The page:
The silence inside Mojave Trails
To date, the Mojave Desert Land Trust has acquired 10,000 acres within Mojave Trails National Monument. Over half of that is within wilderness.
Mojave Trails National Monument is a true desert experience. It has everything from pristine sand dunes and sweeping vistas to ghost towns and the open road. It is also a chance for people to experience complete silence and solitude.
In part, that comes with its sheer scale — at 1.6 million acres it is the biggest national monument in the 48 contiguous states. But look closer and that vast space cradles a number of vital wilderness areas.
A fifth of the monument is made up of wilderness. Of all land designations, wilderness has one of the highest levels of federal protection. It’s a place “where the earth and the community of life are untrammeled by man, where man himself is a visitor who does not remain”. 1
To date, the Mojave Desert Land Trust has acquired 10,460 acres across Mojave Trails National Monument. And more than half of those acquisitions — 5,718 acres — are within designated wilderness and wilderness study areas (locations that could one day be designated as wilderness, pending approval by Congress). Another 2,515 acres lie within areas of critical environmental concern.
For the Mojave Desert Land Trust, this aligns with our goal to conserve pristine land.
Within its borders, Mojave Trails includes wilderness areas, areas of critical environmental concern, wilderness study areas, wildlife corridors, active mining sites, and a variety of small towns, many of which are abandoned. There are also nearly 2,000 private parcels of land.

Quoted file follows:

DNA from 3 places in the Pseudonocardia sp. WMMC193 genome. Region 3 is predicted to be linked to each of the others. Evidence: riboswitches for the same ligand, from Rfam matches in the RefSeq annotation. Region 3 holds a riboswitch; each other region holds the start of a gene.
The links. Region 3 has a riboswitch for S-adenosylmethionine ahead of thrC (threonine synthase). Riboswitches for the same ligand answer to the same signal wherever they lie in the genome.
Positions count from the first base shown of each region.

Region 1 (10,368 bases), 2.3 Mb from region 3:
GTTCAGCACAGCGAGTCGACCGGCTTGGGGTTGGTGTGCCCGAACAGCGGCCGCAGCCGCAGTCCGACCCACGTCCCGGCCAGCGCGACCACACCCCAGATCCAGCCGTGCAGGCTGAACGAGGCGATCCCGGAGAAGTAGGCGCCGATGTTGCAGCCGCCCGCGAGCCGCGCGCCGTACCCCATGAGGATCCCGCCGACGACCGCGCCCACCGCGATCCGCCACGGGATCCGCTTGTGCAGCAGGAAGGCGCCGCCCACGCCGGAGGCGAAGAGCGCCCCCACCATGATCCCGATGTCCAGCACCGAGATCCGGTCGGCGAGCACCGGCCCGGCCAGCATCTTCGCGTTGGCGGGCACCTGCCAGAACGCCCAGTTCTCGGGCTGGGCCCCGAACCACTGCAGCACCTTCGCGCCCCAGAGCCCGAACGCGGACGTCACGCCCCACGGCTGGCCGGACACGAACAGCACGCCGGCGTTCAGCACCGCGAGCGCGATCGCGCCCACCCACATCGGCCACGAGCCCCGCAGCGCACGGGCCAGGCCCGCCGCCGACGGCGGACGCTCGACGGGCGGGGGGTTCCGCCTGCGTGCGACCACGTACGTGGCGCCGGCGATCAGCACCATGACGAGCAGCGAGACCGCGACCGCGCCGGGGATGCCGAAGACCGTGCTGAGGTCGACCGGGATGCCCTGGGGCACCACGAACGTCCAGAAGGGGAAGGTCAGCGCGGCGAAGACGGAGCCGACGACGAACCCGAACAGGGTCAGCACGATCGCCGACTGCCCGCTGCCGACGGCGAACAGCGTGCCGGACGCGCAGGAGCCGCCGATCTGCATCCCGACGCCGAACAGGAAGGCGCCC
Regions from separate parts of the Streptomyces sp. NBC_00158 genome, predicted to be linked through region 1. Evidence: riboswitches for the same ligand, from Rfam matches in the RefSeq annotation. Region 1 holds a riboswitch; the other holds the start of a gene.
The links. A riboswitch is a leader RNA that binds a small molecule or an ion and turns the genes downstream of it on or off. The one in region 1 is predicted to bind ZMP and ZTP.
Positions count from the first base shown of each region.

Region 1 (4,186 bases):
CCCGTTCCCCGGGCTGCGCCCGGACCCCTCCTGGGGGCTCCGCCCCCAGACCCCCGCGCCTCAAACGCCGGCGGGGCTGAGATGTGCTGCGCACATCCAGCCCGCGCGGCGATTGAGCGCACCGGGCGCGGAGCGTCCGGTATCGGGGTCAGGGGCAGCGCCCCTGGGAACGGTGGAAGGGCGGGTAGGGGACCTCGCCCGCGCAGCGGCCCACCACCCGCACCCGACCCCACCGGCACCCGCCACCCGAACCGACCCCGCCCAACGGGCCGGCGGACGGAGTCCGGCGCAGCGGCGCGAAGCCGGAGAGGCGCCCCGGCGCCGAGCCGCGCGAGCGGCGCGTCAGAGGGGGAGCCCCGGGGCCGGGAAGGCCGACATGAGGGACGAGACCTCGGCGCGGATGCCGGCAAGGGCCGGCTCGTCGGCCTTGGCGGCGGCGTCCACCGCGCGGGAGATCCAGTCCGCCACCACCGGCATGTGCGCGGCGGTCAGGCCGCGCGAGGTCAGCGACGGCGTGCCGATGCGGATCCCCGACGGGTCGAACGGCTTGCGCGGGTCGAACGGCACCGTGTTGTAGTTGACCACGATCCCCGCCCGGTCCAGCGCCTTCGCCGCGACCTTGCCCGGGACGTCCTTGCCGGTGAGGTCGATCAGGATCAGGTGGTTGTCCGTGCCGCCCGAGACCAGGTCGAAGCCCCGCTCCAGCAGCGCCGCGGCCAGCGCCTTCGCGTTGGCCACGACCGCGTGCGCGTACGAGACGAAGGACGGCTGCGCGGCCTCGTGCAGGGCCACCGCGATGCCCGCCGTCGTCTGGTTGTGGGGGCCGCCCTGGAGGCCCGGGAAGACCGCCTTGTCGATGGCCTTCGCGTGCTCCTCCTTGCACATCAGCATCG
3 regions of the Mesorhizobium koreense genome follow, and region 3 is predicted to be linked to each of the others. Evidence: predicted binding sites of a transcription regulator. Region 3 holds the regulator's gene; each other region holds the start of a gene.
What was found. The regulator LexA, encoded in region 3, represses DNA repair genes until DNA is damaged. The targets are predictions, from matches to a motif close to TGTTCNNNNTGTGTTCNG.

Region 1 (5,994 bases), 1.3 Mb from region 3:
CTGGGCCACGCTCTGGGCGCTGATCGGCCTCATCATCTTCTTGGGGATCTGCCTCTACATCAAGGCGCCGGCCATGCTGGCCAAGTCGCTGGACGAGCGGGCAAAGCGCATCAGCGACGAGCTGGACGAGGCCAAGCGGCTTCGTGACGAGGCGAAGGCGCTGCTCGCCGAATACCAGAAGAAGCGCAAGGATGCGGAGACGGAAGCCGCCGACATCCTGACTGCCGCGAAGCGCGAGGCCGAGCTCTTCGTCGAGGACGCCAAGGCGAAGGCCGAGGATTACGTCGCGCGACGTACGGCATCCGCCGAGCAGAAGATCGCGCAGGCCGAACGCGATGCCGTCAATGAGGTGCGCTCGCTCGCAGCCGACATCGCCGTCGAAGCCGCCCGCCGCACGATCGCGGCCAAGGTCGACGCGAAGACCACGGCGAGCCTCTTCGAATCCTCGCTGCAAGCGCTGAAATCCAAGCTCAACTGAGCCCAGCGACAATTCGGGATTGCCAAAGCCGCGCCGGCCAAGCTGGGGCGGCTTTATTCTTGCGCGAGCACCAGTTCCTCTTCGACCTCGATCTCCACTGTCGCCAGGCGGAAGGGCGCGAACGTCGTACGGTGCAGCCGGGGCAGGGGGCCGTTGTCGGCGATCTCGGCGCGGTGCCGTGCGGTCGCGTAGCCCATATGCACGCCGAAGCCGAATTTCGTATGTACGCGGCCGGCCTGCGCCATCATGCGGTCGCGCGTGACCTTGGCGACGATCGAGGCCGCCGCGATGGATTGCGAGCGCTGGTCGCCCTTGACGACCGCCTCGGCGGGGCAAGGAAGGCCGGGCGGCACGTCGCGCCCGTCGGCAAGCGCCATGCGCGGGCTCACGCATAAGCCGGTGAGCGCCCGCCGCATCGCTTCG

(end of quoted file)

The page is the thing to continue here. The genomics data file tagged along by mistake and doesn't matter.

While these private parcels present a threat to the overall management of the monument for conservation, many are unfeasible for conservation acquisition given their small size or proximity to developed sites.
In 2018, a major purchase by the land trust included 599 acres next to the Bigelow Cholla Garden Wilderness, as the Desert Sun reported.
The land trust aims to promote landscape connectivity and to protect land that will provide the healthiest possible ecosystem for desert flora and fauna.
The monument does that and more. It preserves critical wildlife corridors between Mojave National Preserve and Joshua Tree National Park, and is bordered by various wilderness areas. It has some of the Mojave Desert’s best habitat for the threatened desert tortoise and creates important corridors for California’s state reptile.
KNOW BEFORE YOU GO: Wilderness areas are generally open to scientific research, hiking, nature study, scientific research, and camping.
READ MORE: Presidential proclamation for Mojave Trails National Monument
— With input from Halle Kohn and Peter Satin